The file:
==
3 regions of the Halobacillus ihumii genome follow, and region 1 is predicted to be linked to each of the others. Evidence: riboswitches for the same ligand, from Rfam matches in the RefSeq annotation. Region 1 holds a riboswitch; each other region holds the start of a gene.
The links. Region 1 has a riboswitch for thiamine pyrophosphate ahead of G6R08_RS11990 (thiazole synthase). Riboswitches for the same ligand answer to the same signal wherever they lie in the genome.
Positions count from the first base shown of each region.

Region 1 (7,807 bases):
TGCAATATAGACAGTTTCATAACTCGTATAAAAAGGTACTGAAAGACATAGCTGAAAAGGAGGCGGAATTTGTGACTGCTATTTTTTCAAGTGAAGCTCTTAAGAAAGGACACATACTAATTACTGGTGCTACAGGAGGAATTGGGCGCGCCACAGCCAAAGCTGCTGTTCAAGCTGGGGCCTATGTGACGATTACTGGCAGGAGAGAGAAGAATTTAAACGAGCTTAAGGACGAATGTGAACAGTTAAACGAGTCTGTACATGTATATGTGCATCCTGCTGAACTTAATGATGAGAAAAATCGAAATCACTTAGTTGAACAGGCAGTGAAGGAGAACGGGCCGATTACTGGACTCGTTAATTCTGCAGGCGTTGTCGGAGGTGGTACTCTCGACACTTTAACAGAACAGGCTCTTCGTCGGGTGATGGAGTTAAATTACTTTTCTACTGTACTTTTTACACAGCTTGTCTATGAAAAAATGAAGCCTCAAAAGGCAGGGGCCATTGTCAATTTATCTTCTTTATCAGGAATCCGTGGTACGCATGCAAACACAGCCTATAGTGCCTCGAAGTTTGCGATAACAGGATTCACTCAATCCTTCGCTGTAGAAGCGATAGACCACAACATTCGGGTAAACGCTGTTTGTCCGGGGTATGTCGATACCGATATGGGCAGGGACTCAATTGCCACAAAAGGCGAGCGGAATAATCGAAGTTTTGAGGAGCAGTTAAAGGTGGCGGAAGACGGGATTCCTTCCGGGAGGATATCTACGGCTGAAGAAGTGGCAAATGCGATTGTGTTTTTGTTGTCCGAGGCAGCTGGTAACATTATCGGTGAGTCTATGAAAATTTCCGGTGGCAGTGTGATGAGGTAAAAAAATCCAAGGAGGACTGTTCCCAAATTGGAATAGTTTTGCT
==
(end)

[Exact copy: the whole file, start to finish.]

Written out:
3 regions of the Halobacillus ihumii genome follow, and region 1 is predicted to be linked to each of the others. Evidence: riboswitches for the same ligand, from Rfam matches in the RefSeq annotation. Region 1 holds a riboswitch; each other region holds the start of a gene.
The links. Region 1 has a riboswitch for thiamine pyrophosphate ahead of G6R08_RS11990 (thiazole synthase). Riboswitches for the same ligand answer to the same signal wherever they lie in the genome.
Positions count from the first base shown of each region.

Region 1 (7,807 bases):
TGCAATATAGACAGTTTCATAACTCGTATAAAAAGGTACTGAAAGACATAGCTGAAAAGGAGGCGGAATTTGTGACTGCTATTTTTTCAAGTGAAGCTCTTAAGAAAGGACACATACTAATTACTGGTGCTACAGGAGGAATTGGGCGCGCCACAGCCAAAGCTGCTGTTCAAGCTGGGGCCTATGTGACGATTACTGGCAGGAGAGAGAAGAATTTAAACGAGCTTAAGGACGAATGTGAACAGTTAAACGAGTCTGTACATGTATATGTGCATCCTGCTGAACTTAATGATGAGAAAAATCGAAATCACTTAGTTGAACAGGCAGTGAAGGAGAACGGGCCGATTACTGGACTCGTTAATTCTGCAGGCGTTGTCGGAGGTGGTACTCTCGACACTTTAACAGAACAGGCTCTTCGTCGGGTGATGGAGTTAAATTACTTTTCTACTGTACTTTTTACACAGCTTGTCTATGAAAAAATGAAGCCTCAAAAGGCAGGGGCCATTGTCAATTTATCTTCTTTATCAGGAATCCGTGGTACGCATGCAAACACAGCCTATAGTGCCTCGAAGTTTGCGATAACAGGATTCACTCAATCCTTCGCTGTAGAAGCGATAGACCACAACATTCGGGTAAACGCTGTTTGTCCGGGGTATGTCGATACCGATATGGGCAGGGACTCAATTGCCACAAAAGGCGAGCGGAATAATCGAAGTTTTGAGGAGCAGTTAAAGGTGGCGGAAGACGGGATTCCTTCCGGGAGGATATCTACGGCTGAAGAAGTGGCAAATGCGATTGTGTTTTTGTTGTCCGAGGCAGCTGGTAACATTATCGGTGAGTCTATGAAAATTTCCGGTGGCAGTGTGATGAGGTAAAAAAATCCAAGGAGGACTGTTCCCAAATTGGAATAGTTTTGCT